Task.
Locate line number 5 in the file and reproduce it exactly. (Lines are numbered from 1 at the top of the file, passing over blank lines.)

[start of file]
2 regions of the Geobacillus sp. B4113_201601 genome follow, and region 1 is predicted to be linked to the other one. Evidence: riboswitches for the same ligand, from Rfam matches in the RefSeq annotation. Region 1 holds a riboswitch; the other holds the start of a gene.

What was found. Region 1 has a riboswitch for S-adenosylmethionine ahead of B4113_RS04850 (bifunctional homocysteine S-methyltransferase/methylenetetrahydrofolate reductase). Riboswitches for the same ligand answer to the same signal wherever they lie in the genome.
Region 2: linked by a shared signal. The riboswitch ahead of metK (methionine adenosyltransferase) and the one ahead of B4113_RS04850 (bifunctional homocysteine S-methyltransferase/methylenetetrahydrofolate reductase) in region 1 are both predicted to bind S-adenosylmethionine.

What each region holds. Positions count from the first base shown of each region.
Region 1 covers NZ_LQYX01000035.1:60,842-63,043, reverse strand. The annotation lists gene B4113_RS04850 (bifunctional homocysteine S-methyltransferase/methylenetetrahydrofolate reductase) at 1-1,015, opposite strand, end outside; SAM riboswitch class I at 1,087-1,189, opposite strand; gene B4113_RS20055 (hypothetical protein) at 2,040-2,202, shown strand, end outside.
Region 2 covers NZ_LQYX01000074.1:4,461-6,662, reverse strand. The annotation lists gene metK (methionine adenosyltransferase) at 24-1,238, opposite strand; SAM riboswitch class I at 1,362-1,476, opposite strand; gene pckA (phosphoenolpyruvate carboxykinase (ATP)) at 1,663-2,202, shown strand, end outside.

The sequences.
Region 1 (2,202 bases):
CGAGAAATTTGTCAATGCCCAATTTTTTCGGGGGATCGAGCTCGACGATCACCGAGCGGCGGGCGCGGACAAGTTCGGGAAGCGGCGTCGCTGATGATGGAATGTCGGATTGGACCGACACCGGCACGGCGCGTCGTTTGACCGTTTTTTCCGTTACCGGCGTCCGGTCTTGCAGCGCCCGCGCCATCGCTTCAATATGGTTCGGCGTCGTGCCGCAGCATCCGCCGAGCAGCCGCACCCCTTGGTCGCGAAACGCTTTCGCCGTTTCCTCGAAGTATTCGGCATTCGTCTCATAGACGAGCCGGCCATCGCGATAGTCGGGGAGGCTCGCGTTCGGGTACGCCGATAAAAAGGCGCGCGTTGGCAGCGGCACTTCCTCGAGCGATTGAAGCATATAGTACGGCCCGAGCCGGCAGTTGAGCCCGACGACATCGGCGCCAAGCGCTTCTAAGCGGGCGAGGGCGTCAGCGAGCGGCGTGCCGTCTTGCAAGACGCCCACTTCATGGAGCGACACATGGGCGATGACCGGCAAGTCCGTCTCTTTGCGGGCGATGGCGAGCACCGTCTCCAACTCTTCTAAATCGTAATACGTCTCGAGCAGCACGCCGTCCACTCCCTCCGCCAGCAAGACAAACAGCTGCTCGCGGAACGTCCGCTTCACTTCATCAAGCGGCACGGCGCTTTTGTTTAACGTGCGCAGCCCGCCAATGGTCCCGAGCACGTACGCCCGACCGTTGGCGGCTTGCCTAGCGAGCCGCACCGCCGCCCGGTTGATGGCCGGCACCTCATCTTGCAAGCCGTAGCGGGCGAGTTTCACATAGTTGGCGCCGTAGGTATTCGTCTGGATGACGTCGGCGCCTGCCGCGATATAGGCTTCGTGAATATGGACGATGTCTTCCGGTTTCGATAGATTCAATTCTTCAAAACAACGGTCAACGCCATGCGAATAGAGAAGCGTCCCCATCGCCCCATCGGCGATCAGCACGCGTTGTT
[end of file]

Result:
Region 1 covers NZ_LQYX01000035.1:60,842-63,043, reverse strand. The annotation lists gene B4113_RS04850 (bifunctional homocysteine S-methyltransferase/methylenetetrahydrofolate reductase) at 1-1,015, opposite strand, end outside; SAM riboswitch class I at 1,087-1,189, opposite strand; gene B4113_RS20055 (hypothetical protein) at 2,040-2,202, shown strand, end outside.